Toddler Hitting: Why It Happens and How to Stop It

emotional intelligence Jun 10, 2024

“I want her to know how to get angry without hitting,” my friend said to me as she loaded her 2-year-old into the car. 

It had been a challenging moment, complete with a full tantrum and hitting because her daughter was frustrated about leaving the park.

When kids don’t know how to handle difficult emotions, they might hit, bite, kick, or scream. Often, we respond to the behavior: we block the hitting and make sure they know it’s not okay to hit. But then, the next time they’re frustrated, they hit again. 

Kids can’t make a different choice if they don’t know how. If they don’t know what to do when their body feels out of control from a rush of anger, they’re going to continue hitting, kicking, biting, or screaming. After setting safety boundaries and validating their feelings, we can teach them how to regulate their emotions. This is the key to helping them make a different choice in the future.

Set a Safety Boundary

When your child starts to hit, hold their hands gently but firmly and say, “I’m not going to let you hit my body.” This sets a clear boundary that hitting is not acceptable and also physically prevents them from causing harm.

Validate Their Emotion

Let your child know that their feelings are understood and accepted. You can say something like, “Ugh, it’s so frustrating to leave the park when we were having so much fun.” This helps them feel heard and seen in their emotional experience.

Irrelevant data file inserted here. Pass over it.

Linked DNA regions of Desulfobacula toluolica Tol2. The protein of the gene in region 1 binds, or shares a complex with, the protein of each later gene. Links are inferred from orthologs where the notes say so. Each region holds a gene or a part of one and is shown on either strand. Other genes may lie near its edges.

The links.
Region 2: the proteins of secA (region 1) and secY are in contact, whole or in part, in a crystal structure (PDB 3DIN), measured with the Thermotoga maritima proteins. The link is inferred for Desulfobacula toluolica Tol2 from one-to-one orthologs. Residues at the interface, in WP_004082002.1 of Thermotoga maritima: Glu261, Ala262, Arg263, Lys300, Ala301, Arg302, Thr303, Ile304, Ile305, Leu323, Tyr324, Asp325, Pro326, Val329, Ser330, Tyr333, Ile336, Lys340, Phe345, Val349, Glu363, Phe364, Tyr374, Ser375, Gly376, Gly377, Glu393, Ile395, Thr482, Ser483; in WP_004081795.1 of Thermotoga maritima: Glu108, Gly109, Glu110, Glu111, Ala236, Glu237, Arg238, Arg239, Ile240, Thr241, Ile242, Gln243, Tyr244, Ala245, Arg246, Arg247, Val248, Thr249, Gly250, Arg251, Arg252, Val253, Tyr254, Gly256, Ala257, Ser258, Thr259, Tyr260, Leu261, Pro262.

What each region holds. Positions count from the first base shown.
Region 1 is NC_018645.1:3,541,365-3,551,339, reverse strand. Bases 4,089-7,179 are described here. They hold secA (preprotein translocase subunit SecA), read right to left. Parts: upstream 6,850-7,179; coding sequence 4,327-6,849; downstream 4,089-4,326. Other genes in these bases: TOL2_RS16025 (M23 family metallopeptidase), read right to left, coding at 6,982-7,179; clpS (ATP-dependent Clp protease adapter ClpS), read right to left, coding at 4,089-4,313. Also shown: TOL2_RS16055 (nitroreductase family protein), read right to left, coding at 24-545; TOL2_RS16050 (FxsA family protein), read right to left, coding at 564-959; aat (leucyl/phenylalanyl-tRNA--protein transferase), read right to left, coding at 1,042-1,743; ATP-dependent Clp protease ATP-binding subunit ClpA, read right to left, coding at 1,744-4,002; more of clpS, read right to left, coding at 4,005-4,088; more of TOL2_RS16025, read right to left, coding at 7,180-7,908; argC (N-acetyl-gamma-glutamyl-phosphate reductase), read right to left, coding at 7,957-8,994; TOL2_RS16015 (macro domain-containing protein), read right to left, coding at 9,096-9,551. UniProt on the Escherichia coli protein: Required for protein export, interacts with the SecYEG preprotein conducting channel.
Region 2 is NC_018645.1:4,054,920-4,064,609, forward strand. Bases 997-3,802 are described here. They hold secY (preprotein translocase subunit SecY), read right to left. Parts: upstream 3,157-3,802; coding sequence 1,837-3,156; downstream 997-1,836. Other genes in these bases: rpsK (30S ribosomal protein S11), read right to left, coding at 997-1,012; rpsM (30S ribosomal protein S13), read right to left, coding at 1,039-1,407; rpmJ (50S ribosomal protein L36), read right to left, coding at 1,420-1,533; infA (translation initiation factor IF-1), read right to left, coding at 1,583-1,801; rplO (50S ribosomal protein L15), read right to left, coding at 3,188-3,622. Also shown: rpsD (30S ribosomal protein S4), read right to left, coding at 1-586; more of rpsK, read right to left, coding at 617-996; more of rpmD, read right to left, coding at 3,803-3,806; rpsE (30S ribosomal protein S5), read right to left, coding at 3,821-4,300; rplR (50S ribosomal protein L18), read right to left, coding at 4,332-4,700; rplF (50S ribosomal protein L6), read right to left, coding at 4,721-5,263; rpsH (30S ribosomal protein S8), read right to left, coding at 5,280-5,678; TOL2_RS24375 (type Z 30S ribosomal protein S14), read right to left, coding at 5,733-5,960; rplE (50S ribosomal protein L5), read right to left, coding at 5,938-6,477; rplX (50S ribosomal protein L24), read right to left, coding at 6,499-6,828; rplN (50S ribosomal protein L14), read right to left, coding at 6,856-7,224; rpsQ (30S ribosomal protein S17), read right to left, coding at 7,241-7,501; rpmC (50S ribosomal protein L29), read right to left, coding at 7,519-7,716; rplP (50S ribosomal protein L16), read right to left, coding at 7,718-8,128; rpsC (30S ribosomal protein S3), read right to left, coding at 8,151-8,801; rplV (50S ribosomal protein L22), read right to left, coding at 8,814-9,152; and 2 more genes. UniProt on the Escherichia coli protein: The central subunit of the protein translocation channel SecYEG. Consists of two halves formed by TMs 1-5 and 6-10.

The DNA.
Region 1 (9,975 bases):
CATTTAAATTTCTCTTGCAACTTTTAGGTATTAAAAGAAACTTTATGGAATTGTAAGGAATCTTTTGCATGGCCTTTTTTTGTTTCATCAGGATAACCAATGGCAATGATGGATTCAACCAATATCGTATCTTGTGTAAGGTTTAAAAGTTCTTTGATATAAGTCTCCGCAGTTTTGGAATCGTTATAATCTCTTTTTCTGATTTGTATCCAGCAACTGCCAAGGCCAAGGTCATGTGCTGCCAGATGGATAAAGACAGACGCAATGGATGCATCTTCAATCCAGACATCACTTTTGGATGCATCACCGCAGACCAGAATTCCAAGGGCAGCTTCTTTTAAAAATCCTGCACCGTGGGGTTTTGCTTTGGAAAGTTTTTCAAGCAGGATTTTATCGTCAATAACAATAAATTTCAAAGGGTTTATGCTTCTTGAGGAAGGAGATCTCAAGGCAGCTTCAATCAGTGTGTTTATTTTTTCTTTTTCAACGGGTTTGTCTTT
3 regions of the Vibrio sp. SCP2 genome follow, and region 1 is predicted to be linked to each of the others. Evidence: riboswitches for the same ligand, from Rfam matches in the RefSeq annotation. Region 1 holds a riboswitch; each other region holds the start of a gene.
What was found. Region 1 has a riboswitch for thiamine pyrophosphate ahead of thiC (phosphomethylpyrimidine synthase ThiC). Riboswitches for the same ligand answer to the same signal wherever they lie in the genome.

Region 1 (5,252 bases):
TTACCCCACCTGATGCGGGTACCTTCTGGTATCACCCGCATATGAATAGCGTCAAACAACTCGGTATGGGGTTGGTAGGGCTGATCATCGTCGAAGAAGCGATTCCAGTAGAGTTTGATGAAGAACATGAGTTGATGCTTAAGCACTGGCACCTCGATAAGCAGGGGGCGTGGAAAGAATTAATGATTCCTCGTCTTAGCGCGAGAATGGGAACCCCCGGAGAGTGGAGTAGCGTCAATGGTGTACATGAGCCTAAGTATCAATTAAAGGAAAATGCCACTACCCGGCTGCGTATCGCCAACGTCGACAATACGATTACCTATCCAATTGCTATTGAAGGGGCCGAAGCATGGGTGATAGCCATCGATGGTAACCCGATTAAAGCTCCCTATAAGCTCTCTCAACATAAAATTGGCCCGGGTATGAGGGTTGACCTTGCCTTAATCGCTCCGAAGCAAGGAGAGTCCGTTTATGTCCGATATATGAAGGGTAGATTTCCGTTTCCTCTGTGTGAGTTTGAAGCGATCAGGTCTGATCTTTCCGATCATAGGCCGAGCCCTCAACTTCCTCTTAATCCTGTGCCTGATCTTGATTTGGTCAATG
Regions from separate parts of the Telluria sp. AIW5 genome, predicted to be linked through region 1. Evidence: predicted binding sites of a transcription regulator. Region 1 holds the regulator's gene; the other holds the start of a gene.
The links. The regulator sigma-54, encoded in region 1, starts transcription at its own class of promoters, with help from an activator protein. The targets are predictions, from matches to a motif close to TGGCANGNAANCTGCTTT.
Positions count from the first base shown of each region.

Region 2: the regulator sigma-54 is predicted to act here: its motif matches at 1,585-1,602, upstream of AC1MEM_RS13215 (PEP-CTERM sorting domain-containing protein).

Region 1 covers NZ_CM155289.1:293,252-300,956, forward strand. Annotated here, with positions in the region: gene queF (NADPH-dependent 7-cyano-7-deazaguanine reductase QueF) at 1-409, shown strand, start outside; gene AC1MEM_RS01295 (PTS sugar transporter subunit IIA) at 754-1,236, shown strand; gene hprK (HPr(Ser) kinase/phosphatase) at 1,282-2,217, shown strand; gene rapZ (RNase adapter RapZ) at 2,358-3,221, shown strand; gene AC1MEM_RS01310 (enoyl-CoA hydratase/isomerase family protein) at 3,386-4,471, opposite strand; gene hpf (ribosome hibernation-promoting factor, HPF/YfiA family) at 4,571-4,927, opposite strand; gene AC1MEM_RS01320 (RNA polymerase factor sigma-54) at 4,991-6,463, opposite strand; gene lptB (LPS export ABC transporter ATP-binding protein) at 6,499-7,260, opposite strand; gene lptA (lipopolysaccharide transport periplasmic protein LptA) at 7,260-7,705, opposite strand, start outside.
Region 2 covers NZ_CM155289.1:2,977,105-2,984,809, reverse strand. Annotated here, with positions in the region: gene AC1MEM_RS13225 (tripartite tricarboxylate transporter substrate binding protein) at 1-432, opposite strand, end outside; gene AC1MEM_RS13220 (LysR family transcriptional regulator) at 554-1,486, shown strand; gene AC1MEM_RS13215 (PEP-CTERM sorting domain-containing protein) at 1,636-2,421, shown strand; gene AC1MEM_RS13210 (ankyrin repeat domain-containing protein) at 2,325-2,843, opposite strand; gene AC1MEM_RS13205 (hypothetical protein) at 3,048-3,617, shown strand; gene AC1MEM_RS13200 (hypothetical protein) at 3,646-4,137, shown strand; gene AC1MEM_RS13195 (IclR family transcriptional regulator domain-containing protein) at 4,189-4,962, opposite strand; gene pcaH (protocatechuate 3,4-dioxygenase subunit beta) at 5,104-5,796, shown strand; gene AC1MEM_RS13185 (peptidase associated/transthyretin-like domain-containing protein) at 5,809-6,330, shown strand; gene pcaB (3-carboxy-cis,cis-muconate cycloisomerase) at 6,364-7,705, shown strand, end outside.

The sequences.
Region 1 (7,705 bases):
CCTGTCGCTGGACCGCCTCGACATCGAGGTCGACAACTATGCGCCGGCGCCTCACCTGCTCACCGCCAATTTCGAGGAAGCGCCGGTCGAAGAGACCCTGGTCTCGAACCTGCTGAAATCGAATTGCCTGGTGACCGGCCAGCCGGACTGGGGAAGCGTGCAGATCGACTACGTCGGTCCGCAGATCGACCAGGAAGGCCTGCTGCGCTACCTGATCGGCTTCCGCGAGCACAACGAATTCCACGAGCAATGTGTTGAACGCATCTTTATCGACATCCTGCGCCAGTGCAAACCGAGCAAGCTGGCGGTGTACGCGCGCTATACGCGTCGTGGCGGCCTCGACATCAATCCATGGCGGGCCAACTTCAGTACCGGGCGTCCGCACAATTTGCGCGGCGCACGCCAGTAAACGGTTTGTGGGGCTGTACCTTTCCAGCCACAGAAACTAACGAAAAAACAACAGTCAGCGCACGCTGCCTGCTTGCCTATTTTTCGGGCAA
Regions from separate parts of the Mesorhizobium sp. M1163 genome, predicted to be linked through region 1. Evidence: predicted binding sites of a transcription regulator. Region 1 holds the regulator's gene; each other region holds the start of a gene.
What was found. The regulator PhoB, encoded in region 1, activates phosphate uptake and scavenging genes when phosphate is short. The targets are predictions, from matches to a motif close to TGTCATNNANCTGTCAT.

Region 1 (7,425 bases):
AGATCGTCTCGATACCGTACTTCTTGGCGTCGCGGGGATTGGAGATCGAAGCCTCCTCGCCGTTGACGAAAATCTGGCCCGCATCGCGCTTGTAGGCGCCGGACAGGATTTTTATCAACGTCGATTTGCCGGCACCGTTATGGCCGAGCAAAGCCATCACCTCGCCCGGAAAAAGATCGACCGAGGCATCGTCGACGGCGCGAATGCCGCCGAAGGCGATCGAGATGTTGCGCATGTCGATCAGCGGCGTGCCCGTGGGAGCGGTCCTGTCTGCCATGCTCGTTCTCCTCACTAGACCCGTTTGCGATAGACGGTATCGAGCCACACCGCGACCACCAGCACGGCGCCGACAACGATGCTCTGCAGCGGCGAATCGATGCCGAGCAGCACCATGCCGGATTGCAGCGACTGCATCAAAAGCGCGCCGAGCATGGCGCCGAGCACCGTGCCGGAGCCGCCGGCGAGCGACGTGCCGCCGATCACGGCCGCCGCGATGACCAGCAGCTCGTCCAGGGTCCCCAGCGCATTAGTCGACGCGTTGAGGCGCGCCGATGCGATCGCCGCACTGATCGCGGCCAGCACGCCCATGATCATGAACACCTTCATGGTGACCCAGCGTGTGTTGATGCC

Offer Coping Strategies

Teach them alternative ways to deal with their frustration. For example, you might say, “When I’m frustrated, it helps me to squeeze my fists, open them, and squeeze again. Want to do it with me?” This gives them a practical tool they can use to manage their anger in the moment.

Circling Back

Later, when your child is calm, revisit the topic and discuss other ways they can cope with their anger. You could say, “When you’re feeling frustrated, instead of hitting me, you can stomp your feet or say, ‘Mama! I’m mad!’ and I will help you.” This reinforces the idea that there are safe and effective ways to express their emotions.

By setting safety boundaries, validating emotions, and offering coping strategies, we can help our children learn to manage their anger without hitting. It’s a process that takes time and patience, but with consistent guidance, they will learn to make better choices in the future.


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